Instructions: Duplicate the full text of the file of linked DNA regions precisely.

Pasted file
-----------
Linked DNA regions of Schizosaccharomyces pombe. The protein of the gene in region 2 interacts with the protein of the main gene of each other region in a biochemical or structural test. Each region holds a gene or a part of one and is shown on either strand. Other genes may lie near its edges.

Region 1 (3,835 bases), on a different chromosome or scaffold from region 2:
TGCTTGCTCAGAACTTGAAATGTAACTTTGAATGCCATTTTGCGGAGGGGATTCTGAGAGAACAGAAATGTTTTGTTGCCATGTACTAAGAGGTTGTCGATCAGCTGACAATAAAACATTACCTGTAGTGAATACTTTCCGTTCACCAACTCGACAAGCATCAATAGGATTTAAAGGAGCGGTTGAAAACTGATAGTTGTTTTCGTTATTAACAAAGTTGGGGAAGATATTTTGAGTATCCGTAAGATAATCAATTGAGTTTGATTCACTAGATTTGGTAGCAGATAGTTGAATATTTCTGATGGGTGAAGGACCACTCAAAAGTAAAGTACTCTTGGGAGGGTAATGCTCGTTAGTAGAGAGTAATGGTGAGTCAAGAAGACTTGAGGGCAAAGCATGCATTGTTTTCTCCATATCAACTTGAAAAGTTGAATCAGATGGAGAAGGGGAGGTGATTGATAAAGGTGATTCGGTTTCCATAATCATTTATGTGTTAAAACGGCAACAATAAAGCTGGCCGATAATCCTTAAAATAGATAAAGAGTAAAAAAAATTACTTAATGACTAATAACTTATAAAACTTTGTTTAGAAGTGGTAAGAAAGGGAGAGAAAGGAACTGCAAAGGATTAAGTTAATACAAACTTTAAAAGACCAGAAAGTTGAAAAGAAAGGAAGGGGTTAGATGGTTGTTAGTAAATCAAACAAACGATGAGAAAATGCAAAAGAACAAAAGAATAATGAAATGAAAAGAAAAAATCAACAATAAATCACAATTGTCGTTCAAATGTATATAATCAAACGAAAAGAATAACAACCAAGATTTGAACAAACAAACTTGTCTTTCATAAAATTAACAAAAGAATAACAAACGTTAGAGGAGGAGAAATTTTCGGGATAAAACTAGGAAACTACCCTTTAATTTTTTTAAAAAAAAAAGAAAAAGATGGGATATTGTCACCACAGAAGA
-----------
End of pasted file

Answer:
Linked DNA regions of Schizosaccharomyces pombe. The protein of the gene in region 2 interacts with the protein of the main gene of each other region in a biochemical or structural test. Each region holds a gene or a part of one and is shown on either strand. Other genes may lie near its edges.

Region 1 (3,835 bases), on a different chromosome or scaffold from region 2:
TGCTTGCTCAGAACTTGAAATGTAACTTTGAATGCCATTTTGCGGAGGGGATTCTGAGAGAACAGAAATGTTTTGTTGCCATGTACTAAGAGGTTGTCGATCAGCTGACAATAAAACATTACCTGTAGTGAATACTTTCCGTTCACCAACTCGACAAGCATCAATAGGATTTAAAGGAGCGGTTGAAAACTGATAGTTGTTTTCGTTATTAACAAAGTTGGGGAAGATATTTTGAGTATCCGTAAGATAATCAATTGAGTTTGATTCACTAGATTTGGTAGCAGATAGTTGAATATTTCTGATGGGTGAAGGACCACTCAAAAGTAAAGTACTCTTGGGAGGGTAATGCTCGTTAGTAGAGAGTAATGGTGAGTCAAGAAGACTTGAGGGCAAAGCATGCATTGTTTTCTCCATATCAACTTGAAAAGTTGAATCAGATGGAGAAGGGGAGGTGATTGATAAAGGTGATTCGGTTTCCATAATCATTTATGTGTTAAAACGGCAACAATAAAGCTGGCCGATAATCCTTAAAATAGATAAAGAGTAAAAAAAATTACTTAATGACTAATAACTTATAAAACTTTGTTTAGAAGTGGTAAGAAAGGGAGAGAAAGGAACTGCAAAGGATTAAGTTAATACAAACTTTAAAAGACCAGAAAGTTGAAAAGAAAGGAAGGGGTTAGATGGTTGTTAGTAAATCAAACAAACGATGAGAAAATGCAAAAGAACAAAAGAATAATGAAATGAAAAGAAAAAATCAACAATAAATCACAATTGTCGTTCAAATGTATATAATCAAACGAAAAGAATAACAACCAAGATTTGAACAAACAAACTTGTCTTTCATAAAATTAACAAAAGAATAACAAACGTTAGAGGAGGAGAAATTTTCGGGATAAAACTAGGAAACTACCCTTTAATTTTTTTAAAAAAAAAAGAAAAAGATGGGATATTGTCACCACAGAAGA